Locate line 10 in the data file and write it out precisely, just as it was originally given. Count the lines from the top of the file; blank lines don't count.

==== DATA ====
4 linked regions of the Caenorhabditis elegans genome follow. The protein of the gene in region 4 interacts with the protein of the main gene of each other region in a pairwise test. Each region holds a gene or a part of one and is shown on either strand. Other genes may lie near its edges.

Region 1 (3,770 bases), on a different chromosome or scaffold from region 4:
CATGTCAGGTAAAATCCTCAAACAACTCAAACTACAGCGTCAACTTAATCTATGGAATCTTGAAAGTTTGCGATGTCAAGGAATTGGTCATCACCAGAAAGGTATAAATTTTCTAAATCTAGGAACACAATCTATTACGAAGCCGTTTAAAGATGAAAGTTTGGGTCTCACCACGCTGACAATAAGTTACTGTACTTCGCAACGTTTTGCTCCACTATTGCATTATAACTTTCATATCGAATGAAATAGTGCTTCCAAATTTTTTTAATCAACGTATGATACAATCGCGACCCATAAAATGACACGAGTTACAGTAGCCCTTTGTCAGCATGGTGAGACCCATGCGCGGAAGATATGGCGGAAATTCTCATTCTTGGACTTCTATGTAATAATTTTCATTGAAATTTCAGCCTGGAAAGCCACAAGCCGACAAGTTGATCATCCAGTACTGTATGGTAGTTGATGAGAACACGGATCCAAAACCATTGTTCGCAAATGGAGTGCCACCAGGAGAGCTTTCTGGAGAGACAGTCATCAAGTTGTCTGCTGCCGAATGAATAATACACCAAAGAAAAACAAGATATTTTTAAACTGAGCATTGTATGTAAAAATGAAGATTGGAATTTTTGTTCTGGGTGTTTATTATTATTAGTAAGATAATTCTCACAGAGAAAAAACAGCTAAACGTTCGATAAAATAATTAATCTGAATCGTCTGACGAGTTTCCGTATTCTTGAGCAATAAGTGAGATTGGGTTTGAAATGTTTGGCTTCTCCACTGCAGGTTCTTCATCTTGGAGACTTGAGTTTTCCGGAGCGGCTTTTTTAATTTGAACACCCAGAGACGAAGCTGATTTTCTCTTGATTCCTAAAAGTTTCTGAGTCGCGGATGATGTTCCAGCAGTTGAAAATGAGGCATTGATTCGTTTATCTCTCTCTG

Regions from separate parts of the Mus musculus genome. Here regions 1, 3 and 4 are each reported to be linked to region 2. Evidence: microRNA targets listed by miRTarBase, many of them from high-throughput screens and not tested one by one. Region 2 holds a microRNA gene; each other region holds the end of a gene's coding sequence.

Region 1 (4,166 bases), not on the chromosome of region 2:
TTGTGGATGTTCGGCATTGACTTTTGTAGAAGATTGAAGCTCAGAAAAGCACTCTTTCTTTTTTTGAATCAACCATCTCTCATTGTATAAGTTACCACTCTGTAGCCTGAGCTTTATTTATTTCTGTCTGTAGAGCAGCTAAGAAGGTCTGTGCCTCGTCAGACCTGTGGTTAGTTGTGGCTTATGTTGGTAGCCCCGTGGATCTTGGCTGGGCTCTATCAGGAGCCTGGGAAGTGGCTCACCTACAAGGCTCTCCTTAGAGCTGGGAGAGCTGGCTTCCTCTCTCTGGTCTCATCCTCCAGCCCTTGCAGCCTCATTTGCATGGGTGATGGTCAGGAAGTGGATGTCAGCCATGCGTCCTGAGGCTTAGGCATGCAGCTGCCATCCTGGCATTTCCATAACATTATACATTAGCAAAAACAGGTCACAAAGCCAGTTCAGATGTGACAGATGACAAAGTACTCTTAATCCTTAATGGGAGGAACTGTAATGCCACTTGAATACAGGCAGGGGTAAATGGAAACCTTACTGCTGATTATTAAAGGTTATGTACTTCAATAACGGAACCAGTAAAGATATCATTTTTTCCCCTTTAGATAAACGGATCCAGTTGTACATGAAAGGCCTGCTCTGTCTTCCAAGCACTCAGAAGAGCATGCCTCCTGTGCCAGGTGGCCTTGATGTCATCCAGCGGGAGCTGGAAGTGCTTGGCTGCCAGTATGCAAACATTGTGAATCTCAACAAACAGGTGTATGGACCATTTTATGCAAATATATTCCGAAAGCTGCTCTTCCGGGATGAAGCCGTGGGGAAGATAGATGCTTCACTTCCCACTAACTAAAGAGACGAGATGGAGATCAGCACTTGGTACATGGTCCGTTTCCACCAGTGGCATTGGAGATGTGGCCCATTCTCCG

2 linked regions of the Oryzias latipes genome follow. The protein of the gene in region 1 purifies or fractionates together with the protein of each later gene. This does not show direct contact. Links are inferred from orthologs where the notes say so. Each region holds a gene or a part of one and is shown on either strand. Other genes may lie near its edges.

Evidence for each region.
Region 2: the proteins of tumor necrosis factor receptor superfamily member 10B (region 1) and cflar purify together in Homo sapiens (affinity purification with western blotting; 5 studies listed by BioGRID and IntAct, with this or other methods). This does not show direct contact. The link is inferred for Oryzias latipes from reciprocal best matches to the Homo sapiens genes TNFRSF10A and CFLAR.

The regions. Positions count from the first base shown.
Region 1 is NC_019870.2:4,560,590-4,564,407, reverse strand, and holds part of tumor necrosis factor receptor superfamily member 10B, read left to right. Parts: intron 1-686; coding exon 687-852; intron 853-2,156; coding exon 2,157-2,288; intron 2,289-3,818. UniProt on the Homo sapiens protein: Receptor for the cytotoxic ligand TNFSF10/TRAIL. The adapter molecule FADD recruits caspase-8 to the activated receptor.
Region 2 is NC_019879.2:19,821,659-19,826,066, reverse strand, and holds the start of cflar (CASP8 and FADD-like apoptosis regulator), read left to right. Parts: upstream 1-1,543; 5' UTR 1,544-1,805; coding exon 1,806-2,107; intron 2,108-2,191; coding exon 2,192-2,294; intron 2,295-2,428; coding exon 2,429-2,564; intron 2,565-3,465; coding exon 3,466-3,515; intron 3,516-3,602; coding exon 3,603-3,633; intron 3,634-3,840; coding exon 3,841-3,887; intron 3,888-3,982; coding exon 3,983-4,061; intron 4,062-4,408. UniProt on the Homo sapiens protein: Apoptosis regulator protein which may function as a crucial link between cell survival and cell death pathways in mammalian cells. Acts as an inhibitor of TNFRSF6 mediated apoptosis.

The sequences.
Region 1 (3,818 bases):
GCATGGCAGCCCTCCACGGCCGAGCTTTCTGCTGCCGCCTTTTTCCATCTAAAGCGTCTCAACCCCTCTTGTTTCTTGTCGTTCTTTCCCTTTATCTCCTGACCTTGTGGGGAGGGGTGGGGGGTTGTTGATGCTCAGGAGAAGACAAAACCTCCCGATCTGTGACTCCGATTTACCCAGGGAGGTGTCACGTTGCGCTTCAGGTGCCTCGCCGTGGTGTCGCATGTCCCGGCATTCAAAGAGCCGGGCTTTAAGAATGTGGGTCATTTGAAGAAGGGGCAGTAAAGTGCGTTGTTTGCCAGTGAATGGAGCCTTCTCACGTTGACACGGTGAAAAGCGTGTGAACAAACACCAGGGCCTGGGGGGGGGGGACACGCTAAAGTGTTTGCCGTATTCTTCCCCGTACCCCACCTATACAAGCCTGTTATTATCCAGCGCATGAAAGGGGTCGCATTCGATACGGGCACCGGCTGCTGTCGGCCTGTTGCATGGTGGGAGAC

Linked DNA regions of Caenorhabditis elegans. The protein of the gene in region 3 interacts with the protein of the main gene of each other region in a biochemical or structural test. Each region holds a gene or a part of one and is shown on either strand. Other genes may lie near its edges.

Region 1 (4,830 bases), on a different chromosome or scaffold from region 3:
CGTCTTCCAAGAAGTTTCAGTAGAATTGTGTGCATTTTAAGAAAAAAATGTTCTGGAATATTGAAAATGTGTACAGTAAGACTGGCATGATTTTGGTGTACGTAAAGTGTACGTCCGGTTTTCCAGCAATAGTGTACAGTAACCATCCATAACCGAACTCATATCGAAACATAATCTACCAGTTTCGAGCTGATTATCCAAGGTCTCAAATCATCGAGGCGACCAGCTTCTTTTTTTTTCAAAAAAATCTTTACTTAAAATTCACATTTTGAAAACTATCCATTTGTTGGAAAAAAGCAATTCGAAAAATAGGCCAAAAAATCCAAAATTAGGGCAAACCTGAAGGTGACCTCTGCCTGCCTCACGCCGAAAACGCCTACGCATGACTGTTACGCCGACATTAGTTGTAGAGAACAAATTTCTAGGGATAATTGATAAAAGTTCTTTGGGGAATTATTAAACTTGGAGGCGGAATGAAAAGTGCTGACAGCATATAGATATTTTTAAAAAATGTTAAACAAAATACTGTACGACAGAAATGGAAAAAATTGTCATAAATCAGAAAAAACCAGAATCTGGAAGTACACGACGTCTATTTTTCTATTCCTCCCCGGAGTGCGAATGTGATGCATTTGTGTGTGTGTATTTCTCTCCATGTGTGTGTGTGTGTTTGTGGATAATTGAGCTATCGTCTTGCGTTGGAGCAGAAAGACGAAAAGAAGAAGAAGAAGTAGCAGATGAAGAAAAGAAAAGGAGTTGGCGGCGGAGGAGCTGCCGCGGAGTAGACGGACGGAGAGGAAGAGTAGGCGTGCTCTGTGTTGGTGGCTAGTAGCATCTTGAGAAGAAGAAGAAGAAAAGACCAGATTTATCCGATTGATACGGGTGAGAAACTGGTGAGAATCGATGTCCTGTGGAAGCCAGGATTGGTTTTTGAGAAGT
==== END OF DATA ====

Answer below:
The regions. Positions count from the first base shown.